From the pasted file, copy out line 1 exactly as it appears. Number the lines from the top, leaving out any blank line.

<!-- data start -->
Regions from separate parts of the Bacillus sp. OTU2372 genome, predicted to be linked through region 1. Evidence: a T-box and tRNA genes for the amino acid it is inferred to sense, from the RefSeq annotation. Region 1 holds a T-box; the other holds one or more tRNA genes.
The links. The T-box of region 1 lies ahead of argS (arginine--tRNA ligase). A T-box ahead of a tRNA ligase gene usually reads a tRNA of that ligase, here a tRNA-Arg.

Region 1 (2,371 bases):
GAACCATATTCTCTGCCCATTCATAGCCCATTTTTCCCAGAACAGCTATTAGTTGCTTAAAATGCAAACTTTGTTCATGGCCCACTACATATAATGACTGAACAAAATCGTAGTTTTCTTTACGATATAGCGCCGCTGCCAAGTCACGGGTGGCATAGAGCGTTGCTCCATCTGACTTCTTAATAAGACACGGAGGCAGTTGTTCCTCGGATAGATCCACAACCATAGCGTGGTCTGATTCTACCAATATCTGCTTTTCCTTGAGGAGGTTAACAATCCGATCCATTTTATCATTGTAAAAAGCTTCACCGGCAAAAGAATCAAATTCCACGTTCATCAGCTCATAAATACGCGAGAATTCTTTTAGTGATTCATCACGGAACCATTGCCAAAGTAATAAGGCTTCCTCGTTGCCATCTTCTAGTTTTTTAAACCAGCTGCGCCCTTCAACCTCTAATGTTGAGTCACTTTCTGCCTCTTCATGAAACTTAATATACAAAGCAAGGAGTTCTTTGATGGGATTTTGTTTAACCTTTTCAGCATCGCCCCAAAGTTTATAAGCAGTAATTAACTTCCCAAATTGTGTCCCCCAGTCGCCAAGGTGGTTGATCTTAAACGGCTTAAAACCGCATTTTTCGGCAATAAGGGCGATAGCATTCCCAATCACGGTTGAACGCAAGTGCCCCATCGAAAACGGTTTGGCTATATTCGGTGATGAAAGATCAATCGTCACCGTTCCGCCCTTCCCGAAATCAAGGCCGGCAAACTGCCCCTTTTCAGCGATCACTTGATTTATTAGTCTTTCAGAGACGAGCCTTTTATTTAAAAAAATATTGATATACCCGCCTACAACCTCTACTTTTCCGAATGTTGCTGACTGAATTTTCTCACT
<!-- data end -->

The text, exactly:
Regions from separate parts of the Bacillus sp. OTU2372 genome, predicted to be linked through region 1. Evidence: a T-box and tRNA genes for the amino acid it is inferred to sense, from the RefSeq annotation. Region 1 holds a T-box; the other holds one or more tRNA genes.